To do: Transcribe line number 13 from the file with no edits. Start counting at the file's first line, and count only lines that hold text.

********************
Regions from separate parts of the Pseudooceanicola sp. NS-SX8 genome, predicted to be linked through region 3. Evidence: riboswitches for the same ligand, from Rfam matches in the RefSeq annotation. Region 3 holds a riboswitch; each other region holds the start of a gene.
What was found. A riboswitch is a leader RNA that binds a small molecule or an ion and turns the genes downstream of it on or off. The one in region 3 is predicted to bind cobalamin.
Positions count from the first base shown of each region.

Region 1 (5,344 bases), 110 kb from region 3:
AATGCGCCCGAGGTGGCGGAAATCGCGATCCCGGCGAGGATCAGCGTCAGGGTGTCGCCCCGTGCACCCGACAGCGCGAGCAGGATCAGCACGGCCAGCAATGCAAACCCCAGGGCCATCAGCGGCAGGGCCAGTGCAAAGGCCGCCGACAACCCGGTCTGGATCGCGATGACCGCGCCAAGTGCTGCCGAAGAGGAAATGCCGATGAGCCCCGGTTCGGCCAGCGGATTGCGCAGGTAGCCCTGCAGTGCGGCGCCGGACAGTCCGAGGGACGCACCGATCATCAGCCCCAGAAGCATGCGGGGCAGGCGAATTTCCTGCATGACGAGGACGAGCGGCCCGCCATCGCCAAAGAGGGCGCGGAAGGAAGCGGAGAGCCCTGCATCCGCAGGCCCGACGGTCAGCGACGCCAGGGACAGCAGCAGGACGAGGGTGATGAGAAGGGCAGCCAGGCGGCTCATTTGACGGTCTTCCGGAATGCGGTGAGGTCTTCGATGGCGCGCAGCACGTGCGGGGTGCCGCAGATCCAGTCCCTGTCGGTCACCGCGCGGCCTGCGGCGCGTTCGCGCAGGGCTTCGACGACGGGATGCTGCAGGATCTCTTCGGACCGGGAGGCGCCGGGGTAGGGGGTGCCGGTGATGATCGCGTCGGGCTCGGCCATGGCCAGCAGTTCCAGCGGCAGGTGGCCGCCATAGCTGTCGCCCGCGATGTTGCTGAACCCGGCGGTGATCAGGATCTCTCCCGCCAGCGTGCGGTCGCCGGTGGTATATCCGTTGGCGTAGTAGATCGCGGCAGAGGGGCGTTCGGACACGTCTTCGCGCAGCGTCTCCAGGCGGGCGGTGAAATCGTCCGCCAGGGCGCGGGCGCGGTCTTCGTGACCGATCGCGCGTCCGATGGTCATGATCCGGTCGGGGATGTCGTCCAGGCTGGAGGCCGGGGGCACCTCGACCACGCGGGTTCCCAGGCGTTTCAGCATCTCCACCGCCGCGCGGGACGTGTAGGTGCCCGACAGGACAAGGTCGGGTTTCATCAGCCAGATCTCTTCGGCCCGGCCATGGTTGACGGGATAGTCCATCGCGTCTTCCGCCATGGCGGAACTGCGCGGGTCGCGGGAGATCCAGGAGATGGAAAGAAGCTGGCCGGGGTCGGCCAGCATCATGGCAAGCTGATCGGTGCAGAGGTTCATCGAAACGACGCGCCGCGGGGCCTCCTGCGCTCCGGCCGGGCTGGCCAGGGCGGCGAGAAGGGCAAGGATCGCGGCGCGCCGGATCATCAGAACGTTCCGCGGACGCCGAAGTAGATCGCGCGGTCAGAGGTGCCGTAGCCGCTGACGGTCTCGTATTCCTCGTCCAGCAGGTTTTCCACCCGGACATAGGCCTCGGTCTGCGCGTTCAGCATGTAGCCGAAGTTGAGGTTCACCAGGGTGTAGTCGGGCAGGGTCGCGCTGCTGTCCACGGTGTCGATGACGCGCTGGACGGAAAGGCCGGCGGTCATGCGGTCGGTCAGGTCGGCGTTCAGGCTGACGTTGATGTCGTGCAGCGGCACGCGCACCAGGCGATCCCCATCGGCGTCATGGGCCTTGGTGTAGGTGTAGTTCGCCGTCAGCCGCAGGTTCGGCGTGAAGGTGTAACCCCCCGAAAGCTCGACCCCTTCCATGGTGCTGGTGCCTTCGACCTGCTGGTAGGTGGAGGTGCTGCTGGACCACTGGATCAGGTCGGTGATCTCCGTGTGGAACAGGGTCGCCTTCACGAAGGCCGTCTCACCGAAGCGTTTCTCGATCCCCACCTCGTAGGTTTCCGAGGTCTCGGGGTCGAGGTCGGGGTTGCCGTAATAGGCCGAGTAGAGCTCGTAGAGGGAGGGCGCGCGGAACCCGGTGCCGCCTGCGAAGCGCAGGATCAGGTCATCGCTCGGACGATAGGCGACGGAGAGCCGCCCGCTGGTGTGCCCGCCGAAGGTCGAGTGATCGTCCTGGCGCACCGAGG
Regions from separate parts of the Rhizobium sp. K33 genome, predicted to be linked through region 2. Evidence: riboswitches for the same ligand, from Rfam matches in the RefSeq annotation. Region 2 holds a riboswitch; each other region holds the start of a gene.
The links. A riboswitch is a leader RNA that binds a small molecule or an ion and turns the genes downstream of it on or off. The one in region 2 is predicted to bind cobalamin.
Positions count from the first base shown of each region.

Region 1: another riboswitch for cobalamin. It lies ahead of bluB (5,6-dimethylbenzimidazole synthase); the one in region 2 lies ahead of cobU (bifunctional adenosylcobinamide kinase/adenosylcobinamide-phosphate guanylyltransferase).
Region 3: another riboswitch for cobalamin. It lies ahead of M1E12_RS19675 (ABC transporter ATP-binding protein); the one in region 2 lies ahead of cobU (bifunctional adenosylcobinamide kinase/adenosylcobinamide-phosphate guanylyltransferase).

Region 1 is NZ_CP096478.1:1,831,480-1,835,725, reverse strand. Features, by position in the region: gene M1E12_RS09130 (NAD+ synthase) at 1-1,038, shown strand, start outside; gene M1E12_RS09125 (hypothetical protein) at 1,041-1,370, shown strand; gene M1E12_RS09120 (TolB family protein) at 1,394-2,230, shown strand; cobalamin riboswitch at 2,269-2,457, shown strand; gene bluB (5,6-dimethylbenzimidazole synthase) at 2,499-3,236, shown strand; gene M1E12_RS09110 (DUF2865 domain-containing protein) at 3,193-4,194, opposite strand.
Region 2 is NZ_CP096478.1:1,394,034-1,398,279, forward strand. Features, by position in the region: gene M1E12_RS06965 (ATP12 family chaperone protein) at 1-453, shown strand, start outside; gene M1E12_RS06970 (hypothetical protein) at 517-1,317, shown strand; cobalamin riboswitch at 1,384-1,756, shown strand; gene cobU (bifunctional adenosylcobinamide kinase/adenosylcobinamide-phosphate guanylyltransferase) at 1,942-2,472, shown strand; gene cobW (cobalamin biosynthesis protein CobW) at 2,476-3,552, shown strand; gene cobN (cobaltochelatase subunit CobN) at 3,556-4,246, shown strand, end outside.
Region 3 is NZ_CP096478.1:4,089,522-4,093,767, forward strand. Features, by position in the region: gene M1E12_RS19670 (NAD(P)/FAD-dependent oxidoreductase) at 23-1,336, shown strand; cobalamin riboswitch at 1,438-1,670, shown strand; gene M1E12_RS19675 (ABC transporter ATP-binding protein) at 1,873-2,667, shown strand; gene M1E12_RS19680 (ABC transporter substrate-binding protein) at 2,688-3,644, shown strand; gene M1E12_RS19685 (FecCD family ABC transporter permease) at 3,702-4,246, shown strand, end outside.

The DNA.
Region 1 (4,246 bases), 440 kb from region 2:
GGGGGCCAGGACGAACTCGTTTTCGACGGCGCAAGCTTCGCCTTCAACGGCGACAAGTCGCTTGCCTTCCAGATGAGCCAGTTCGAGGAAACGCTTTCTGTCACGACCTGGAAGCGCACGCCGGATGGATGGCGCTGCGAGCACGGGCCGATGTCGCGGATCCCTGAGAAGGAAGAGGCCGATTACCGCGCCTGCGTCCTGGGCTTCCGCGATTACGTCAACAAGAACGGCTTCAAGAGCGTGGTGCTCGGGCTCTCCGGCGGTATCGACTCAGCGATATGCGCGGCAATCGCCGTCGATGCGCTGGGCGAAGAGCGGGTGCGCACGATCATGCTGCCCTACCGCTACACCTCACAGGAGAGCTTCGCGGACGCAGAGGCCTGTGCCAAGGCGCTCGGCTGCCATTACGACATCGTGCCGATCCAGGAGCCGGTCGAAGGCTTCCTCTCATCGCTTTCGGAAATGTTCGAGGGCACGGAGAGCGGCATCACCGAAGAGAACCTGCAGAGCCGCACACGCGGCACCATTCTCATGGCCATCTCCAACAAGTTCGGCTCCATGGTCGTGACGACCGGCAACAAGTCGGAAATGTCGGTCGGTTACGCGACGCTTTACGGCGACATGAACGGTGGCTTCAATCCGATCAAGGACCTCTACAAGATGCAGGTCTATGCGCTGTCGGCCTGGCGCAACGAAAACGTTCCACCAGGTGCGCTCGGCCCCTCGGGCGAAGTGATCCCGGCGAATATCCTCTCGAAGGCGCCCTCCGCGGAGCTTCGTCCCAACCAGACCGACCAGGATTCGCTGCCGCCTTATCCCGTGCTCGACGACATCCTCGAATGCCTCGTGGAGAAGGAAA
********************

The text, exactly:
Region 3 is NZ_CP096478.1:4,089,522-4,093,767, forward strand. Features, by position in the region: gene M1E12_RS19670 (NAD(P)/FAD-dependent oxidoreductase) at 23-1,336, shown strand; cobalamin riboswitch at 1,438-1,670, shown strand; gene M1E12_RS19675 (ABC transporter ATP-binding protein) at 1,873-2,667, shown strand; gene M1E12_RS19680 (ABC transporter substrate-binding protein) at 2,688-3,644, shown strand; gene M1E12_RS19685 (FecCD family ABC transporter permease) at 3,702-4,246, shown strand, end outside.